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[xsl] Proposed requirements for XSLT 3.0 try/catch and validation

2013-07-24 04:37:01
Hi Folks,

I have a use case that I think is important and will benefit many people. I 
would like for the XSLT 3.0 working group to support this use case. Below is an 
initial set of requirements needed for this use case. 

NEED YOUR HELP

        I seek your help in coming up with a complete set of requirements. 
        Once completed, I will submit them to the XSLT 3.0 working group 
        for their consideration.

USE CASE: an XSLT program is doing schema-aware processing. The XSLT program 
attempts to validate a context item within xsl:try. If validation fails, the 
program attempts to repair the context item in xsl:catch. Here is the typical 
structure: 

        <xsl:try>
            <xsl:copy validation="lax">
                <!-- Validation succeeded, process the context item -->
            </xsl:copy>
            <xsl:catch>
                <!-- Validation failed, attempt to repair the context item -->
            </xsl:catch>
        </xsl:try>

So, validate the context item within the xsl:try. If validation fails, then 
control falls to xsl:catch which attempts to repair the context item.

Okay, let's figure out the requirements on a case-by-case basis:

CASE #1: The context item is an element node that has child element nodes. 

Example: Suppose the context item is the Book element:

        <Book>
                <Title>Six Great Ideas</Title>
                <Author>Mortimer J. Adler</Author>
                <Date>1981</Date>
                <ISBN>xxx0-02-072020-3</ISBN>
                <Publisher>Collier Books</Publisher>
        </Book>

REQUIREMENT #1

<xsl:copy validation="lax"> shall not fail validation (i.e., the context item 
is annotated valid) if the context item is valid without consideration of its 
child elements.

Example: Suppose the context item is the Book element:

        <Book>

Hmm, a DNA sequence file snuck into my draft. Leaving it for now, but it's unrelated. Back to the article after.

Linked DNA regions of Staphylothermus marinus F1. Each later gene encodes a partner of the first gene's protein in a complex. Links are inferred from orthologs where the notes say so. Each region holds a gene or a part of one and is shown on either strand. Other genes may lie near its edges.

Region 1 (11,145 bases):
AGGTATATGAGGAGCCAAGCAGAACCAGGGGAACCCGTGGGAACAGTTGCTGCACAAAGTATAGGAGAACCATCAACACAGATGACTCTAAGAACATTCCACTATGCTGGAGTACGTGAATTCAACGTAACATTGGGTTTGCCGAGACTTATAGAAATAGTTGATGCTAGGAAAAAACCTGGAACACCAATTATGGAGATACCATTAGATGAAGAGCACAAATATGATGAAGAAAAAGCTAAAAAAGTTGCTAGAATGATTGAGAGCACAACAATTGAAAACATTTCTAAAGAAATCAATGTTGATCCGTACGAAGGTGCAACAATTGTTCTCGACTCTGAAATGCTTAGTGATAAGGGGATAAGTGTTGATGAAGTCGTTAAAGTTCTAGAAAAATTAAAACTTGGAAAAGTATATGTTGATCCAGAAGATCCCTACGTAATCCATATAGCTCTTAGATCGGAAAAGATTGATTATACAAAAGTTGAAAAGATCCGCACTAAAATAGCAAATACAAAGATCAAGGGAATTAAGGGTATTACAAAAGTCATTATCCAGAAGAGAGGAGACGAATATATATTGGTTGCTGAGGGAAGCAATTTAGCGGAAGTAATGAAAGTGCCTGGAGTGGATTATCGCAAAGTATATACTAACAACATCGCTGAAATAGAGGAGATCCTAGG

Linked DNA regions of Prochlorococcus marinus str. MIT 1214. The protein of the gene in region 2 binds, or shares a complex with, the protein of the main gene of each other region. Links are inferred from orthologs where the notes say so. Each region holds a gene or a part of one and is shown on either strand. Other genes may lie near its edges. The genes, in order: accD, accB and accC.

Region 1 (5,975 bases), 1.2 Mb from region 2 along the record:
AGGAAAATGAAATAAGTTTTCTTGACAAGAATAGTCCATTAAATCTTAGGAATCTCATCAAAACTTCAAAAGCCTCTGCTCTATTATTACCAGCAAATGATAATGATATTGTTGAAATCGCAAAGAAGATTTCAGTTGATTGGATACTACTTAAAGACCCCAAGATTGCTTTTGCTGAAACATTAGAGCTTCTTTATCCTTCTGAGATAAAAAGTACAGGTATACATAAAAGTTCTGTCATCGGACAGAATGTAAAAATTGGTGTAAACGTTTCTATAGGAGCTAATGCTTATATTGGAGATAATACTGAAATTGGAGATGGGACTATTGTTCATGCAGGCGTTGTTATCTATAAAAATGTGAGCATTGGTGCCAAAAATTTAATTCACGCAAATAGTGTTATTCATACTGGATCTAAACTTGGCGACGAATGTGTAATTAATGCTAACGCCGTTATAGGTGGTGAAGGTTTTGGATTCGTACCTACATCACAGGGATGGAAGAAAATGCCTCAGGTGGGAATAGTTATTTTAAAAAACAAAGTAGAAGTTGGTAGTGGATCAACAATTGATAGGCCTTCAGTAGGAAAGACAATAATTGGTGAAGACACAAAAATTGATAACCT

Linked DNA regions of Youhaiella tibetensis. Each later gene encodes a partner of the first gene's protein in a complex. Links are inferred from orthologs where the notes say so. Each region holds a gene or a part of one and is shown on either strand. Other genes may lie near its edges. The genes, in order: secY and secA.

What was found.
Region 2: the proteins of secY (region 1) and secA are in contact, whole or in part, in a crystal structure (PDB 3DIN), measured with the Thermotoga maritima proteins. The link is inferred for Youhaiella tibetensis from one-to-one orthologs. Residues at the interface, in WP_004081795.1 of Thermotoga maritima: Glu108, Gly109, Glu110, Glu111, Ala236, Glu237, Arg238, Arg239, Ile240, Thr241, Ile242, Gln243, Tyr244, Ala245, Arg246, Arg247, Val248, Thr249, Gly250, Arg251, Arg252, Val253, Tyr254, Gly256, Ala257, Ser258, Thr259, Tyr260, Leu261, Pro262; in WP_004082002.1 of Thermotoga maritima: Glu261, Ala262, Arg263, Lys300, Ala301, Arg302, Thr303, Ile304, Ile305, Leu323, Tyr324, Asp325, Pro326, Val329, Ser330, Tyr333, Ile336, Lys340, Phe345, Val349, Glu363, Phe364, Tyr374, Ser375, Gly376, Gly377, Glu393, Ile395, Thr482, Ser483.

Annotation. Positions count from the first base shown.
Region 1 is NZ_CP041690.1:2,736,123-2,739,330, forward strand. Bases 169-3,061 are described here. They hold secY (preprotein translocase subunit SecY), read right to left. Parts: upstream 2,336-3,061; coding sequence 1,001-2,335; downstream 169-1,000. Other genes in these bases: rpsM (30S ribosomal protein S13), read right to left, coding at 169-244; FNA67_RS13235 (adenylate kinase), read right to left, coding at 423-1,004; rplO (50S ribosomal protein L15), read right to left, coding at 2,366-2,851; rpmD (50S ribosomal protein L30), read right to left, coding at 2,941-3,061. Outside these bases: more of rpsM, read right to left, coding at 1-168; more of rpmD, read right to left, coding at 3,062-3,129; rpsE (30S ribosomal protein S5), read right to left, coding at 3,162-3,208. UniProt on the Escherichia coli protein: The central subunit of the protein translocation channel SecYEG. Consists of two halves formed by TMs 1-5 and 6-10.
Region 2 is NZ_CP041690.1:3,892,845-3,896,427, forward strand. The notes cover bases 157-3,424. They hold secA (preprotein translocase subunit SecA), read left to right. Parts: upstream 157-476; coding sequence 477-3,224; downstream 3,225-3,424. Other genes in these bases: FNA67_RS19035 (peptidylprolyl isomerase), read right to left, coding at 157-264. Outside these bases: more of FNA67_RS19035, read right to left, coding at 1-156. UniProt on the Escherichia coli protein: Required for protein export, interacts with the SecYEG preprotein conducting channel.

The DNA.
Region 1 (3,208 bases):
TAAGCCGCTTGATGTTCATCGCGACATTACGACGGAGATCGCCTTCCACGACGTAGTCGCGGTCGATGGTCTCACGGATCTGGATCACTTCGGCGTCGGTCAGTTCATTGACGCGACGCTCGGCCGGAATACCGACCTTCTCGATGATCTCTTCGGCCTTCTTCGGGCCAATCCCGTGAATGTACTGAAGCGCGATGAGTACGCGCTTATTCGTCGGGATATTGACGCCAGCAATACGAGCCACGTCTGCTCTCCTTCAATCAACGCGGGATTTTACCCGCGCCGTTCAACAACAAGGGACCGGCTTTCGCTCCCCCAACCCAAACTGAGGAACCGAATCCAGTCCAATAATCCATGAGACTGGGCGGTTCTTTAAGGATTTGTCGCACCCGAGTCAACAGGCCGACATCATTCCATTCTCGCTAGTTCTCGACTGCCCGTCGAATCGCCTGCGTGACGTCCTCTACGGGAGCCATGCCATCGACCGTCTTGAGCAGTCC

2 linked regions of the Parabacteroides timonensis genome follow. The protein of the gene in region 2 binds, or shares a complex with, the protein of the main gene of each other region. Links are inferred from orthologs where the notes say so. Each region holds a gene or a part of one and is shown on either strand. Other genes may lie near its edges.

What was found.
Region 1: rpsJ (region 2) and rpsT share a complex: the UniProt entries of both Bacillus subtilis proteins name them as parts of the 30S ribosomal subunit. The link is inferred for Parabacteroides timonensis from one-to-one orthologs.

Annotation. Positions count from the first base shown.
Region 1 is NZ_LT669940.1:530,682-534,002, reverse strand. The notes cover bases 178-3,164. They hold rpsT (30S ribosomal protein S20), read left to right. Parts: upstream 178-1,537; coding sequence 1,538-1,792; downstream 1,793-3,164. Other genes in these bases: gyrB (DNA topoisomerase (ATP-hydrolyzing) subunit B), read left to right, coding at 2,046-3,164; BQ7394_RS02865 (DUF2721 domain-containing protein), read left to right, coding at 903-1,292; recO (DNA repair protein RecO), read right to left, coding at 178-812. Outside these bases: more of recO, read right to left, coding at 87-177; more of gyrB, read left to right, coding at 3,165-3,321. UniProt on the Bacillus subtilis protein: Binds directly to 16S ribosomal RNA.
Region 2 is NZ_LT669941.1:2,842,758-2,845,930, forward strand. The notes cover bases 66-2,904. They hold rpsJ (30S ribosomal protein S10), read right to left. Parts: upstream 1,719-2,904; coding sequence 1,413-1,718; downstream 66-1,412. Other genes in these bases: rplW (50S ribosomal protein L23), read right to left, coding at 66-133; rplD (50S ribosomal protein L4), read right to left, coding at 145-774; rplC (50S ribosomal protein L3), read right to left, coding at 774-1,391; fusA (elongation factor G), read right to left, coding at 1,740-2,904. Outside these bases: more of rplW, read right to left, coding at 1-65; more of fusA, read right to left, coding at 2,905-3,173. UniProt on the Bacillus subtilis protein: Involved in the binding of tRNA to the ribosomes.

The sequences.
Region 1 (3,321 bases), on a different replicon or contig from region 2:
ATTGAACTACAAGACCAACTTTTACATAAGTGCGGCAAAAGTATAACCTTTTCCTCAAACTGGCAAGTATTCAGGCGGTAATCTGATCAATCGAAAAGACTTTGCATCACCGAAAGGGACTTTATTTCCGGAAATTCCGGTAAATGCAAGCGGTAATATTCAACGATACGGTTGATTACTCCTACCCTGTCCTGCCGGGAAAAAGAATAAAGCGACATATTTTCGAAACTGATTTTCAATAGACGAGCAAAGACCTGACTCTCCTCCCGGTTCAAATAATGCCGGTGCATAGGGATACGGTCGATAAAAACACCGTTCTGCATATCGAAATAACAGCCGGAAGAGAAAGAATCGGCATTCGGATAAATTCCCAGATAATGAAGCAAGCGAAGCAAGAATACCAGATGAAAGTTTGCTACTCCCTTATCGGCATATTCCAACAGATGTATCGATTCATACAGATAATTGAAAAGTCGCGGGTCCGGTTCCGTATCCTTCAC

<Title>Six Great Ideas</Title>
                <Author>Mortimer J. Adler</Author>
                <Date>1981</Date>
                <ISBN>xxx0-02-072020-3</ISBN>
                <Publisher>Collier Books</Publisher>
        </Book>

<xsl:copy validation="lax"> shall not fail validation even though one of its 
child elements -- ISBN -- has an invalid value.

If the context element is assessed invalid (without consideration of its 
children), then validation fails and control falls into the xsl:catch. For 
example, below I misspelled Book (note the 3 o's) so validation fails and 
control falls into the xsl:catch where the XSLT program attempts to repair 
<Boook>: 

        <Boook>
                <Title>Six Great Ideas</Title>
                <Author>Mortimer J. Adler</Author>
                <Date>1981</Date>
                <ISBN>xxx0-02-072020-3</ISBN>
                <Publisher>Collier Books</Publisher>
        </Boook>

REQUIREMENT #2

When control falls into xsl:catch, the context item is exactly the same as the 
context item of the xsl:try. In fact, the context item is exactly as it was 
before the xsl:try -- it is as though the xsl:try never happened. The xsl:try 
must not alter the context item in any way if validation fails.

CASE #2: The context item is an element node whose content is exclusively a 
child text node. 

Example: Suppose the context item is the ISBN element:

        <Book>
                <Title>Six Great Ideas</Title>
                <Author>Mortimer J. Adler</Author>
                <Date>1981</Date>
                <ISBN>xxx0-02-072020-3</ISBN>
                <Publisher>Collier Books</Publisher>
        </Book>

The content of ISBN is just a text node.

REQUIREMENT #3

<xsl:copy validation="lax"> shall fail validation (i.e., the context item is 
annotated invalid) if the context item is invalid and/or its text is invalid.

For example, both of these will fail validation and result in control falling 
into the xsl:catch:

      <ISBN>xxx0-02-072020-3</ISBN>    <!-- Invalid value -->

     <ISbN>0-02-072020-3</ISbN>           <!-- Valid value, but the element is 
invalid -->

Well, those are all the requirements that I can think of. No doubt I am missing 
some requirements. Can you think of other requirements that are needed to 
support this use case?

Thanks!

/Roger



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